Over the past 10 years, the editors at Transmission & Distribution World have found that coverage of technical issues sometimes requires a “critical mass” of information and insights to kick-start engineers and engineering managers to grasp the entirety of the topic and, only then, to take a giant leap forward.
One of the best ways we've found to do this is to produce comprehensive supplements on these critical topics. Last year, for example, we produced our Big Solar, Big Wind supplement, in which we shared with utilities how worldwide renewables initiatives require massive investment in T&D infrastructure.
This effort required us to muse what our future grids will look like if they are reshaped to handle these significant yet intermittent resources. Then, after this supplement came out, we experienced the meltdown of the Fukushima Daiichi Nuclear Plant, combined with unremitting societal pressure against greenhouse-emitting coal-fired plants, making it increasingly clear we need a bulk power system with more flexibility and more capacity than ever before.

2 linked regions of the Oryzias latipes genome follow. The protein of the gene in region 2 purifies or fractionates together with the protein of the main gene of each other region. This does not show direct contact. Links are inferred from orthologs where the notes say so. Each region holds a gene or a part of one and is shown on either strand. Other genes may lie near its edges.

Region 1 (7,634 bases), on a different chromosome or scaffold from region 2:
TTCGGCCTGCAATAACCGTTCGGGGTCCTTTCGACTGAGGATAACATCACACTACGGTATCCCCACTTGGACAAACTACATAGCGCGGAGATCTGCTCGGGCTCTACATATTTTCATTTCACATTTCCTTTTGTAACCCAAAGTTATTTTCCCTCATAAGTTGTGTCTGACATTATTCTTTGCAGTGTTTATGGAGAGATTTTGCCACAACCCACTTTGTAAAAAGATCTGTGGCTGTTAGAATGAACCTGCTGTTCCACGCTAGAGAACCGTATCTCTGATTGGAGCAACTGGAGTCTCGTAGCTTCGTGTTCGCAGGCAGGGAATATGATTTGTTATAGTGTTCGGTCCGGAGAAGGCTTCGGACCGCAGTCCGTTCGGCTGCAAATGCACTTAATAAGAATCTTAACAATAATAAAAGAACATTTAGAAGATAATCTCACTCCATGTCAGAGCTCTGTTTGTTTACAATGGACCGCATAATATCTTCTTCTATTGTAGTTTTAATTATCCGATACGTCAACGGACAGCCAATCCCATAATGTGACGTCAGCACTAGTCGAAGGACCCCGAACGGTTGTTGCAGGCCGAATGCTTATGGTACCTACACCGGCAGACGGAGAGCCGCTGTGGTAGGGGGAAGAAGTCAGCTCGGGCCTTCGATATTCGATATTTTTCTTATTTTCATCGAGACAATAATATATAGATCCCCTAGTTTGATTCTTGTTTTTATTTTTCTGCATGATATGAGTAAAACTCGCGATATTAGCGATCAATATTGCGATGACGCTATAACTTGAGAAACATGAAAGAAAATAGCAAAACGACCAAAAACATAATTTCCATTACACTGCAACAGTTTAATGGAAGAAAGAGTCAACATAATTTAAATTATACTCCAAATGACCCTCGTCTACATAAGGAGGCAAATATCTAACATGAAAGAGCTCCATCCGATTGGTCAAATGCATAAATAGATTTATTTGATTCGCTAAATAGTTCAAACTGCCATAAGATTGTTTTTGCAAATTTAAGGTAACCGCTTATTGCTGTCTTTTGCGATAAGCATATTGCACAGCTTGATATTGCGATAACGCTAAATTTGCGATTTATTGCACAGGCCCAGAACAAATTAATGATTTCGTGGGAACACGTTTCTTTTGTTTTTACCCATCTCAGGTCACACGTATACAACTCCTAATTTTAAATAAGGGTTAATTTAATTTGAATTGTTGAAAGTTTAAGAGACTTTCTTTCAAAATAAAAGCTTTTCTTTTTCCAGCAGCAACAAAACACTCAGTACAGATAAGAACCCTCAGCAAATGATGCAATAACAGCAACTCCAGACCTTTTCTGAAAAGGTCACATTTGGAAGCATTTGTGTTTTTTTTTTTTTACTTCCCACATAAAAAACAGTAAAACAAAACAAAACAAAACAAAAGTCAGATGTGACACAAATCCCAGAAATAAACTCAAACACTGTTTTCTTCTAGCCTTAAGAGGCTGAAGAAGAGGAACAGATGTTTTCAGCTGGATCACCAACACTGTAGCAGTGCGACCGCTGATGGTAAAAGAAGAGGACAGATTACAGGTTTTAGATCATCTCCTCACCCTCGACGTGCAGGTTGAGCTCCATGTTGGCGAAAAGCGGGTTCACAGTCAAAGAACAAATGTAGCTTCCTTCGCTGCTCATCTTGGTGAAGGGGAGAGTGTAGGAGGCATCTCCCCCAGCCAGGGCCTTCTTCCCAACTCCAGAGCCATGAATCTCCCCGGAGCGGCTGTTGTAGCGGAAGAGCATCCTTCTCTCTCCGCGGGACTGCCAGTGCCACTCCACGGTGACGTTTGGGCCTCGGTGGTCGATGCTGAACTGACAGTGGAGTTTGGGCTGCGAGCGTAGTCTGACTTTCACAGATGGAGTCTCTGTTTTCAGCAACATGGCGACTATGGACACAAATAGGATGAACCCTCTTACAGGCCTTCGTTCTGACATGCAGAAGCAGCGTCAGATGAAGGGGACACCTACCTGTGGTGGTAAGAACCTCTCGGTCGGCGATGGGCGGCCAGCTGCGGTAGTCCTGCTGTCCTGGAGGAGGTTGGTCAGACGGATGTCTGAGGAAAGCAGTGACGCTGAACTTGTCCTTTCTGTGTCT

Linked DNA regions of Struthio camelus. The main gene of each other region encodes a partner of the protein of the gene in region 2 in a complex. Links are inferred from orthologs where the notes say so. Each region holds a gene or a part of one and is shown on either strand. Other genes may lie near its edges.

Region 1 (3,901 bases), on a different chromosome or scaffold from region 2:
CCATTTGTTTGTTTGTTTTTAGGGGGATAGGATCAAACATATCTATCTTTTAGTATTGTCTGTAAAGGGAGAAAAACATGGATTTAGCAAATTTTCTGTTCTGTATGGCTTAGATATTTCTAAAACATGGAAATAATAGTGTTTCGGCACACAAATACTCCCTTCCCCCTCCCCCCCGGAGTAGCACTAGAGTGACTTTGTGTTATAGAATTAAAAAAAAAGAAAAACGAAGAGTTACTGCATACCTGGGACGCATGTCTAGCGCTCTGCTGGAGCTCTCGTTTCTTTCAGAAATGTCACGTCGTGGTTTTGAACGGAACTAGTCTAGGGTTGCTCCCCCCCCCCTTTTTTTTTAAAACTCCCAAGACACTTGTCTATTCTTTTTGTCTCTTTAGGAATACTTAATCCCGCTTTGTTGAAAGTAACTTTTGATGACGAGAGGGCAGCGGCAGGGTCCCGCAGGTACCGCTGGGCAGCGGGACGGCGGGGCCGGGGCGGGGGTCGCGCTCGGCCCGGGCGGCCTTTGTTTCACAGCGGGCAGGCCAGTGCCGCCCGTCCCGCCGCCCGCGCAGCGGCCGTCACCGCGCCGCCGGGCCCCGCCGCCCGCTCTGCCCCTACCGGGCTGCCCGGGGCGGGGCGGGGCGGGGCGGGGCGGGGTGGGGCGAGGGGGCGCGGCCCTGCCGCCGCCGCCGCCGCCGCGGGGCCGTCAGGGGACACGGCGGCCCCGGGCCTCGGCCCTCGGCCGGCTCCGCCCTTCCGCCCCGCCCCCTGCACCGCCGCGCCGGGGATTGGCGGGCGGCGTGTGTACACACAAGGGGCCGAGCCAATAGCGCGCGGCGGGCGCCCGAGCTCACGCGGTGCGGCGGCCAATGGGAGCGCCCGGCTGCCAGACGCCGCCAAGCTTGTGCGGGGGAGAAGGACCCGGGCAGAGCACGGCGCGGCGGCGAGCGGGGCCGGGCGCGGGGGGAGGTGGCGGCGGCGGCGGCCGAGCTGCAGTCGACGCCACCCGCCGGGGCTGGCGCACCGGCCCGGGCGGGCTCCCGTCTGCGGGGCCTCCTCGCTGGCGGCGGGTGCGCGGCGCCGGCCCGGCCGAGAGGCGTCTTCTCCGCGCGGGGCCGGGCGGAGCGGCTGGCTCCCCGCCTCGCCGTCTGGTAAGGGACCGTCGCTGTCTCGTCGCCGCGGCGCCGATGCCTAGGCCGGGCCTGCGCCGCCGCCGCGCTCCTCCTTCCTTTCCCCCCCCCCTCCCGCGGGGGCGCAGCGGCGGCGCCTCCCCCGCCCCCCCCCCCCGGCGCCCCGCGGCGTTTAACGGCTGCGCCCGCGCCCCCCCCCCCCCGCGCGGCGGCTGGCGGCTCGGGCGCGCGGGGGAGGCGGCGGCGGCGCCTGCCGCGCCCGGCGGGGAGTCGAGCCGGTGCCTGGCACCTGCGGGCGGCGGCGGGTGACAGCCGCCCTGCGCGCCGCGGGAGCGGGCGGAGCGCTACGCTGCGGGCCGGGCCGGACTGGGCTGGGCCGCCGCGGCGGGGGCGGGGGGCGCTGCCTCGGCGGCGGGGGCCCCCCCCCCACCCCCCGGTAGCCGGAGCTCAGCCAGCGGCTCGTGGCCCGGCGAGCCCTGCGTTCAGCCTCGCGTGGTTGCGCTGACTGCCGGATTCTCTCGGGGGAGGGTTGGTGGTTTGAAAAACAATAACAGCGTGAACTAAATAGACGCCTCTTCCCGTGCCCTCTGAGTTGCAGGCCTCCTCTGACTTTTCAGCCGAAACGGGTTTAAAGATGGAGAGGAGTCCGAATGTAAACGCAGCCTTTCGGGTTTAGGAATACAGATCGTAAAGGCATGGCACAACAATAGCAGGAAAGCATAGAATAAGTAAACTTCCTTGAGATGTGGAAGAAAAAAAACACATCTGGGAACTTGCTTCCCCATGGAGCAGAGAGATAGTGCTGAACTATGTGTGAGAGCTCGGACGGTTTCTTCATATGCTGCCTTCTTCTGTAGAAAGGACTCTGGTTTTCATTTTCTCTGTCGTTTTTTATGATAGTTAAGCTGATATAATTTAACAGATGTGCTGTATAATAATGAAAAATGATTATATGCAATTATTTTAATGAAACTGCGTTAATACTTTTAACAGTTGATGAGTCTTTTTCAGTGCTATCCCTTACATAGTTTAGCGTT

Our technical writer (and former IEEE T&D committee chairman) Gene Wolf and I reached out to our peers to see what they thought the power system of the future might look like. Gene had been the engineer of record for an HVDC back-to-back intertie when he worked at Public Service Company of New Mexico, so naturally, we took a long hard look at HVDC.
As I am sure you are aware, HVDC is finding increasing uses both overhead and underground, but it is not limited today to interties or point-to-point links. In Europe, for example, efforts are underway to build out an HVDC grid to bring offshore Baltic wind to load centers.
After months of research and more than a little head-scratching, Gene and I are thrilled to bring you this supplement on the past, present and future of HVDC. We decided to focus this supplement on the advancement of the technology, rather than on case studies, which we already cover in regular issues of the magazine.
The supplement's content was selected and provided solely by T&D World editors. However, we would like to acknowledge ABB for its sponsorship, which provided us the opportunity and the flexibility to share the future of HVDC on an integrated bulk power system.
As we worked to get our arms around the future of HVDC, Gene and I came to the realization that we are reaching an inflection point. The promise of HVDC is fast becoming a reality as the technology and business drivers push us toward critical mass.